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Antioxidants (Basel). 2015 Mar 6;4(1):153-69. doi: 10.3390/antiox4010153.

Ceruloplasmin and Hypoferremia: Studies in Burn and Non-Burn Trauma Patients.

Author information

1
Army Institute of Surgical Research, 3698 Chambers Pass, JBSA Fort Sam Houston, TX 78234, USA. michael.a.dubick.civ@mail.mil.
2
Army Institute of Surgical Research, 3698 Chambers Pass, JBSA Fort Sam Houston, TX 78234, USA. Johnny.l.barr.civ@mail.mil.
3
Departments of Nutrition and Internal Medicine, University of California, Davis, CA 95616, USA. clkeen@ucdavis.edu.
4
Walter Reed Army Institute of Research, Silver Spring, MD 20910, USA. jim.atkins.w@gmail.com.

Abstract

OBJECTIVE:

Normal iron handling appears to be disrupted in critically ill patients leading to hypoferremia that may contribute to systemic inflammation. Ceruloplasmin (Cp), an acute phase reactant protein that can convert ferrous iron to its less reactive ferric form facilitating binding to ferritin, has ferroxidase activity that is important to iron handling. Genetic absence of Cp decreases iron export resulting in iron accumulation in many organs. The objective of this study was to characterize iron metabolism and Cp activity in burn and non-burn trauma patients to determine if changes in Cp activity are a potential contributor to the observed hypoferremia.

MATERIAL AND METHODS:

Under Brooke Army Medical Center Institutional Review Board approved protocols, serum or plasma was collected from burn and non-burn trauma patients on admission to the ICU and at times up to 14 days and measured for indices of iron status, Cp protein and oxidase activity and cytokines.

RESULTS:

Burn patients showed evidence of anemia and normal or elevated ferritin levels. Plasma Cp oxidase activity in burn and trauma patients were markedly lower than controls on admission and increased to control levels by day 3, particularly in burn patients. Plasma cytokines were elevated throughout the 14 days study along with evidence of an oxidative stress. No significant differences in soluble transferrin receptor were noted among groups on admission, but levels in burn patients were lower than controls for the first 5 days after injury.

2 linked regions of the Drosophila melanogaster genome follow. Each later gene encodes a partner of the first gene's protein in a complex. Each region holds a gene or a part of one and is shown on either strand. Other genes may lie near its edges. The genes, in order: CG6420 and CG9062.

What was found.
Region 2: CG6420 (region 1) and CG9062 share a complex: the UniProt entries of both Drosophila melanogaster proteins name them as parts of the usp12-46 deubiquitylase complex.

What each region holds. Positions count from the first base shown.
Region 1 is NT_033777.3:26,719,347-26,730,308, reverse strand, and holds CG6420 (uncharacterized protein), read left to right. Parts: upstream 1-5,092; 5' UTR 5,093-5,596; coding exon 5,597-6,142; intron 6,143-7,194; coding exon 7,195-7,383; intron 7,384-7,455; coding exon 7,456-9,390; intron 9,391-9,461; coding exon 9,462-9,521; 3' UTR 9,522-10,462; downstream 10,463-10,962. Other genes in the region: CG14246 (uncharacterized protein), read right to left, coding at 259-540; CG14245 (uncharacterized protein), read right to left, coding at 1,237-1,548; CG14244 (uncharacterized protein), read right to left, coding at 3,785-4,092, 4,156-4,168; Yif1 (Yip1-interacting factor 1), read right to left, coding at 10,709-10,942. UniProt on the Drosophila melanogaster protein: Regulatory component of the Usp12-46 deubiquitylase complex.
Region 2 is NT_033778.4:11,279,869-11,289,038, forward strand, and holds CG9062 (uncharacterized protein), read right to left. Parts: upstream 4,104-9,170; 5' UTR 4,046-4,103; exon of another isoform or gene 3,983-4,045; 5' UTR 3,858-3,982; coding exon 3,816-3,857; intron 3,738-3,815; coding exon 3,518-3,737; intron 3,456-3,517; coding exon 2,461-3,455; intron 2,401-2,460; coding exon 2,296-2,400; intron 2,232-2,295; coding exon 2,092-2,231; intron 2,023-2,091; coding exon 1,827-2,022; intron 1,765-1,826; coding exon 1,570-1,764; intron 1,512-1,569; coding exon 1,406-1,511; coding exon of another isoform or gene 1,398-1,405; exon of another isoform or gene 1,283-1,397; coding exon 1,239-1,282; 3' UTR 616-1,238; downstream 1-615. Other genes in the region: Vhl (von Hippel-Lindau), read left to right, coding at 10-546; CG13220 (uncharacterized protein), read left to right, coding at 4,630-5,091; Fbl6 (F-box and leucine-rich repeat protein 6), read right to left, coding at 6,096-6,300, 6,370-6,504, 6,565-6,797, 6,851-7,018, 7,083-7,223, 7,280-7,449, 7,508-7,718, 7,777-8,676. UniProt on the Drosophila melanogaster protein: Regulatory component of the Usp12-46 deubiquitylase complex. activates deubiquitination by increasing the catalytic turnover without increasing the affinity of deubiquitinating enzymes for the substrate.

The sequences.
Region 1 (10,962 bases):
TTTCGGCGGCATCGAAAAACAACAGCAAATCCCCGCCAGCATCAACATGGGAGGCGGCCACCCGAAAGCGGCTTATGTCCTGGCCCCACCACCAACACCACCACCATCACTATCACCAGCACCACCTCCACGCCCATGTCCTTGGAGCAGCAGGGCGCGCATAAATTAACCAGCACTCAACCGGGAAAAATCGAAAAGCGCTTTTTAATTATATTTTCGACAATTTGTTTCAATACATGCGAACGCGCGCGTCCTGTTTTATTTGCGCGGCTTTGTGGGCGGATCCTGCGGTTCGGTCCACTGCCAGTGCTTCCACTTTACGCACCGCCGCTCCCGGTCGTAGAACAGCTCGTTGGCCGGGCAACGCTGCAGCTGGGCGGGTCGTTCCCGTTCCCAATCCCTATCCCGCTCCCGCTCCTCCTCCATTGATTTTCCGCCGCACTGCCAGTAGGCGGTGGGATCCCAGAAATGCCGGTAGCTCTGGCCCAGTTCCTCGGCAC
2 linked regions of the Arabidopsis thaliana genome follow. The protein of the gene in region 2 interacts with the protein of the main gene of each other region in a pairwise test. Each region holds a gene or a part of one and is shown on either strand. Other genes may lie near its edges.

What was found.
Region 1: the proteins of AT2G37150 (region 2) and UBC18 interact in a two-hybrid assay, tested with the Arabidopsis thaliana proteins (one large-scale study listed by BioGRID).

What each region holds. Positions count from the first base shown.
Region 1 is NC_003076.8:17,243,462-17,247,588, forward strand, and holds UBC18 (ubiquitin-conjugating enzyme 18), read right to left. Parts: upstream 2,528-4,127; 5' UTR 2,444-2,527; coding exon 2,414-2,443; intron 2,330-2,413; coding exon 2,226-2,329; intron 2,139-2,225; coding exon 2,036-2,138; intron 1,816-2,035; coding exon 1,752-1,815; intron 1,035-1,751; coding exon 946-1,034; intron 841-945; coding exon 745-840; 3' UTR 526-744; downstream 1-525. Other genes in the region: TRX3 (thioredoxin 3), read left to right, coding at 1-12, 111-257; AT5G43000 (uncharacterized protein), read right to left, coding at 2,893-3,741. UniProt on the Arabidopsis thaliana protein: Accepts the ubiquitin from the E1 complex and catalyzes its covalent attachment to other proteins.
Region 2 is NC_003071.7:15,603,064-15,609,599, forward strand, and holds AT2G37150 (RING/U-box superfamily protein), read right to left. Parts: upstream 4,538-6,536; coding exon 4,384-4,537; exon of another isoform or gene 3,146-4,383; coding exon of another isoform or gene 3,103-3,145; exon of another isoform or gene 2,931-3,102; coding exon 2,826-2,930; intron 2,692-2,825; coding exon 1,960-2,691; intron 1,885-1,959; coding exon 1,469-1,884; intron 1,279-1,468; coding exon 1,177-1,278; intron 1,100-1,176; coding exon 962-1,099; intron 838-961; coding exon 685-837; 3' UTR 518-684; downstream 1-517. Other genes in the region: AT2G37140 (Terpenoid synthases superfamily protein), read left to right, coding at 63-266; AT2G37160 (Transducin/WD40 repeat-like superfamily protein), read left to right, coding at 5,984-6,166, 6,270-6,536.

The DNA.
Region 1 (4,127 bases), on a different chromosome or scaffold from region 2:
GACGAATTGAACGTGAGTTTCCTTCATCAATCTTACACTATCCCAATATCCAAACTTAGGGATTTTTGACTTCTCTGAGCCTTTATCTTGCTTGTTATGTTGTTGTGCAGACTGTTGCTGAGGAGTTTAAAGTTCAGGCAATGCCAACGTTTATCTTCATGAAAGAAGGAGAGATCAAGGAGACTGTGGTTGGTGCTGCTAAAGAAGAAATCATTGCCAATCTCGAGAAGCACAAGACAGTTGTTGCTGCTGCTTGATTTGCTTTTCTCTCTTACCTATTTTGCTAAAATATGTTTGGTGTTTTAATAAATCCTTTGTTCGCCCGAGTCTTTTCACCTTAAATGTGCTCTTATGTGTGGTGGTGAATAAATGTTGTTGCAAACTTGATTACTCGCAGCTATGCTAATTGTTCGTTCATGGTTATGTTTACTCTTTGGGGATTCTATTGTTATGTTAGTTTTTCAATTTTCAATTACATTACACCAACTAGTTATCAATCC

CONCLUSION:

This study further established the hypoferremia and inflammation associated with burns and trauma. To our knowledge, this is the first study to show an early decrease in Cp oxidase activity in burn and non-burn trauma patients. The results support the hypothesis that transient loss of Cp activity contributes to hypoferremia and inflammation. Further studies are warranted to determine if decreased Cp activity increases the risk of iron-induced injury following therapeutic interventions such as transfusions with blood that has undergone prolonged storage in trauma resuscitation.

KEYWORDS:

burn; ceruloplasmin; ferroxidase; iron status; oxidant stress; trauma

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